Dániel Margócsy

margocsy at gmail dot com

I am an assistant professor in early modern history at Hunter College, with an interest in the cultural history of science. Previously, I was a postdoctoral fellow at Northwestern University. I received my PhD from Harvard University in 2009.

My first book has examined the impact of global trade on cultural production in the seventeenth and eighteenth centuries. It explores how commercial networks played a crucial role in the growth and transmission of empirical knowledge; and how commercial secrecy and marketing transformed the public sphere and the Republic of Letters.  


As of September 1, 2015, I will be associate professor with tenure at Hunter College. 

My new book, Commercial Visions: Science, Trade and Visual Culture in the Dutch Golden Age (University of Chicago Press), was published in 2014, and has been reviewed in ArtsFuse, the Chronicle for Higher Education, CHOICE, Endeavour, Metascience, and Seventeenth-Century News. You can view the book here, or you can order it at Amazon. For an interview on New Books in STS about this book, click here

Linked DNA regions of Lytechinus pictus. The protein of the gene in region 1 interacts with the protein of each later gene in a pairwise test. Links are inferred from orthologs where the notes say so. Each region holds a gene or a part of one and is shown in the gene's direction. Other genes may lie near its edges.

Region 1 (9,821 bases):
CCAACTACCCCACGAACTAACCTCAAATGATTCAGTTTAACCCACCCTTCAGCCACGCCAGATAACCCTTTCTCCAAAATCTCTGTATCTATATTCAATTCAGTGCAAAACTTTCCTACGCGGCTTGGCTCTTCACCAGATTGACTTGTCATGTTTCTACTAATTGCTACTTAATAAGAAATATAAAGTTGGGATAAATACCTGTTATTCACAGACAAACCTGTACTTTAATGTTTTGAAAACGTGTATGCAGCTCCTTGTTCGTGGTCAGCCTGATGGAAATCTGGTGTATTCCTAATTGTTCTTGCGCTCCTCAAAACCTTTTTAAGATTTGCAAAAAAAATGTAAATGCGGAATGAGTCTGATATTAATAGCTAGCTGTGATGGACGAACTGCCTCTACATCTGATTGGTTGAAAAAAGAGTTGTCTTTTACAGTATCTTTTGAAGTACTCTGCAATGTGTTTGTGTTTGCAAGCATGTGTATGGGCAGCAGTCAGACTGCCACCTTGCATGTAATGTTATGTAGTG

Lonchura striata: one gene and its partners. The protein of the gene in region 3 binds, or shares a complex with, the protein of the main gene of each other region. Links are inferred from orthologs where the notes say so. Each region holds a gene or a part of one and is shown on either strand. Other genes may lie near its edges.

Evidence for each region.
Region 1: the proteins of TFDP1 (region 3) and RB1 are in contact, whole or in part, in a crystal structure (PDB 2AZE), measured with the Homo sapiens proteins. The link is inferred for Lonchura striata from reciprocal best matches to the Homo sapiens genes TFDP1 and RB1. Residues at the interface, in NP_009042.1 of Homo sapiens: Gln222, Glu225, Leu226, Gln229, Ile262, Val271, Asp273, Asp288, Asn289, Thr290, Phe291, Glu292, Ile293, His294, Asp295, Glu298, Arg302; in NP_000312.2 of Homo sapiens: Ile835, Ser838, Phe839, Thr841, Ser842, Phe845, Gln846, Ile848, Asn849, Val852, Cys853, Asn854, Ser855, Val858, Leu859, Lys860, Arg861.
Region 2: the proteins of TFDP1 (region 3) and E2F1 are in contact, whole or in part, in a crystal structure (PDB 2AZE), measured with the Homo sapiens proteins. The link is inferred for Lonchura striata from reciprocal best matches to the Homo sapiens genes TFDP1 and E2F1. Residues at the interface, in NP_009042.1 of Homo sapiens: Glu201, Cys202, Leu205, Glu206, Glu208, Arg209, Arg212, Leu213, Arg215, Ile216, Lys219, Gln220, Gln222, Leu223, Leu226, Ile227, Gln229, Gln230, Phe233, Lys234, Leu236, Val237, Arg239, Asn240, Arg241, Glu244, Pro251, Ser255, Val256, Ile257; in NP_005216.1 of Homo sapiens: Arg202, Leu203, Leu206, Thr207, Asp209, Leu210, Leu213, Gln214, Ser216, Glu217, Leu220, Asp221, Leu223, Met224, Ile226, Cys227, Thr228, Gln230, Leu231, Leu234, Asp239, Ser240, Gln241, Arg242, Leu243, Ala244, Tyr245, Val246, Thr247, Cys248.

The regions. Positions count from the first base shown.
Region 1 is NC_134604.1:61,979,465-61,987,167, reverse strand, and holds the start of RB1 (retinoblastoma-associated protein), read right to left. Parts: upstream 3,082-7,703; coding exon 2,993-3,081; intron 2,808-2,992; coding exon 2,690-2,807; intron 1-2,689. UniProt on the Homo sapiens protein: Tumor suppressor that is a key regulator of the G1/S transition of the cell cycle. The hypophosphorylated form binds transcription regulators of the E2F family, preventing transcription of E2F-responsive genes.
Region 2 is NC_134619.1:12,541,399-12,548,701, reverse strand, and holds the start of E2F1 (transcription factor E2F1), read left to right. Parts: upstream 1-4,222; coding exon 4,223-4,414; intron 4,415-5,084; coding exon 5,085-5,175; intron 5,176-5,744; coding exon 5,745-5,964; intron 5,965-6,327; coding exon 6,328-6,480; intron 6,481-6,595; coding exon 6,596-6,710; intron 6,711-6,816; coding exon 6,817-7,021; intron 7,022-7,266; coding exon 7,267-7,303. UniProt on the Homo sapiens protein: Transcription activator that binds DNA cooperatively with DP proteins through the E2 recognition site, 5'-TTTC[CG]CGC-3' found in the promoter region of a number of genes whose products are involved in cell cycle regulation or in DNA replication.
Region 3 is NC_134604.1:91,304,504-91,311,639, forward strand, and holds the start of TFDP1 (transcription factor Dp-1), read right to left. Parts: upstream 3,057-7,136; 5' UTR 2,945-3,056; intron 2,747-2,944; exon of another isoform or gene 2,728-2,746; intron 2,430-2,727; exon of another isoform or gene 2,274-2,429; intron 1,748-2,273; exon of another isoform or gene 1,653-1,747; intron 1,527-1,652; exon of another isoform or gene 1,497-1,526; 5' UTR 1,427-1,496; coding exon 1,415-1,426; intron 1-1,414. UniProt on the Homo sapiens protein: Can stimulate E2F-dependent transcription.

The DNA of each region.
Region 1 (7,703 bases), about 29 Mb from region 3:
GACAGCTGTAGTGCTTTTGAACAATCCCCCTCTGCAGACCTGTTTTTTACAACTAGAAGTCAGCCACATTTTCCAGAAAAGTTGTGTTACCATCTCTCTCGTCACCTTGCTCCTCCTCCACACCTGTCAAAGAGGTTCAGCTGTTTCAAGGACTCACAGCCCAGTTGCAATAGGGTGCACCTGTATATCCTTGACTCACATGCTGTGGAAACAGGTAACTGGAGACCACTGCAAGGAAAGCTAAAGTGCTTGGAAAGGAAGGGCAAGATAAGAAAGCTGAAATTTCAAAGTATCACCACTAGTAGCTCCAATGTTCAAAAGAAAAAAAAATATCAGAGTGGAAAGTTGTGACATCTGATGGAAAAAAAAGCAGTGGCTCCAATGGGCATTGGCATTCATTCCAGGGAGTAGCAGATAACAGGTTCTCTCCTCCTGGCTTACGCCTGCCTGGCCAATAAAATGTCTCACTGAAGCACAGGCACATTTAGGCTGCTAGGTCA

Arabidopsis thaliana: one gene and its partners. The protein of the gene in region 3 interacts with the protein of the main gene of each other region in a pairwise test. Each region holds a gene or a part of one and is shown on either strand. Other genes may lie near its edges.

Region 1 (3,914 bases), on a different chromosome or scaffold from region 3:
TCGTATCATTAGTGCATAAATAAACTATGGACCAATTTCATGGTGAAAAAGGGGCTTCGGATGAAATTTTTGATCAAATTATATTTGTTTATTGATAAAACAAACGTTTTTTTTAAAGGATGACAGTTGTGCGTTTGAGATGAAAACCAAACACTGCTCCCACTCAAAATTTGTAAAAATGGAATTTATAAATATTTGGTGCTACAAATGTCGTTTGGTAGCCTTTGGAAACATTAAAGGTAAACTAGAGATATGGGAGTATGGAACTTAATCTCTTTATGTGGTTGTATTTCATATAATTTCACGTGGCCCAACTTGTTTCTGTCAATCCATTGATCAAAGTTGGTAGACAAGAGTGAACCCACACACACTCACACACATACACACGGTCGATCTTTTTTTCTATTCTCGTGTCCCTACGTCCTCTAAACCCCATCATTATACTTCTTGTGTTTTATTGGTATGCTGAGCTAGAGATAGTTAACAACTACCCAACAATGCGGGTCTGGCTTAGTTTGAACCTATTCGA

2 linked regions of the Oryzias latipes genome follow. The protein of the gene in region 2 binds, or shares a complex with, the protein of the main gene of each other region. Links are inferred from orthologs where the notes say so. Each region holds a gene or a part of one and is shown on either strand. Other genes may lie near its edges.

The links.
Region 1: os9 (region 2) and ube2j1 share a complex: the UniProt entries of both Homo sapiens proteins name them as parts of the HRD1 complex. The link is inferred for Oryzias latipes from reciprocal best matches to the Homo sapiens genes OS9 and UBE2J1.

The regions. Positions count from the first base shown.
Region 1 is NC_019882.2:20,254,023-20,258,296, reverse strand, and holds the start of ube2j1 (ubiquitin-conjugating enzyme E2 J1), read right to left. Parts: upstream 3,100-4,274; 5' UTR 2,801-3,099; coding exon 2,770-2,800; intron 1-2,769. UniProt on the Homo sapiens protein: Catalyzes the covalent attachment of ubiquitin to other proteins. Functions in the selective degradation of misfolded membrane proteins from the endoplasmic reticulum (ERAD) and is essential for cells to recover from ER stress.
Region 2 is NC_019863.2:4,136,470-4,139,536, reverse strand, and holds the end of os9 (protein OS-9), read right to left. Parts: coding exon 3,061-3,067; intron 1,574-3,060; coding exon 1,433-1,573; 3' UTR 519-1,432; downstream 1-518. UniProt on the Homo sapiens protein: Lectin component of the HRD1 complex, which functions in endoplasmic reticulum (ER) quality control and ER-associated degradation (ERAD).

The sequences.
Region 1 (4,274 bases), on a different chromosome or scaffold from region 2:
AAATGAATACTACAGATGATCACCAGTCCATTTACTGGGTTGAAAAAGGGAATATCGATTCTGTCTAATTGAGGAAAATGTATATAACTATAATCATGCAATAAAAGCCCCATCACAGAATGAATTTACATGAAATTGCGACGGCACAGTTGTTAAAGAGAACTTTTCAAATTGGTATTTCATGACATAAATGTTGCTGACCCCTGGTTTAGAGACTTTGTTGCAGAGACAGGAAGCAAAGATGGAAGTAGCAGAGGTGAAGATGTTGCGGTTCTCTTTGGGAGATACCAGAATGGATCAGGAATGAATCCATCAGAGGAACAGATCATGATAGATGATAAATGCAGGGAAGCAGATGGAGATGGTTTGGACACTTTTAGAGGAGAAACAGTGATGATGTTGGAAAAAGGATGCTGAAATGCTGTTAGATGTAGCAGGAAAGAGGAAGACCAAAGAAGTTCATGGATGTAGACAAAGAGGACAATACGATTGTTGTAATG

My article on the Natural History of Satyrs has just been published in the Hungarian monthly 2000, and I also contributed an afterword to the Hungarian translation of Jessie Burton's The Miniaturist.

I have been writing occasional blog posts for the Slate Vault, you can see them here

Bill Rankin and I have recently organized Breaking Scientific Networks, a conference at the University of California - Davis, a special issue based on the conference proceedings is forthcoming.

I am the 2014 recipient of the Feliks Gross Endowment Award. I have recently co-authored an article on Govard Bidloo that was published in The Lancet, and also published a chapter on the Polish naturalist Jan Jonston in Fakes!?. 

I was a visiting fellow at the Max Planck Institute for the History of Science in Berlin in January 2014, and the Birkelund fellow at the Cullman Center for Scholars and Writers at the New York Public Library in 2012/3.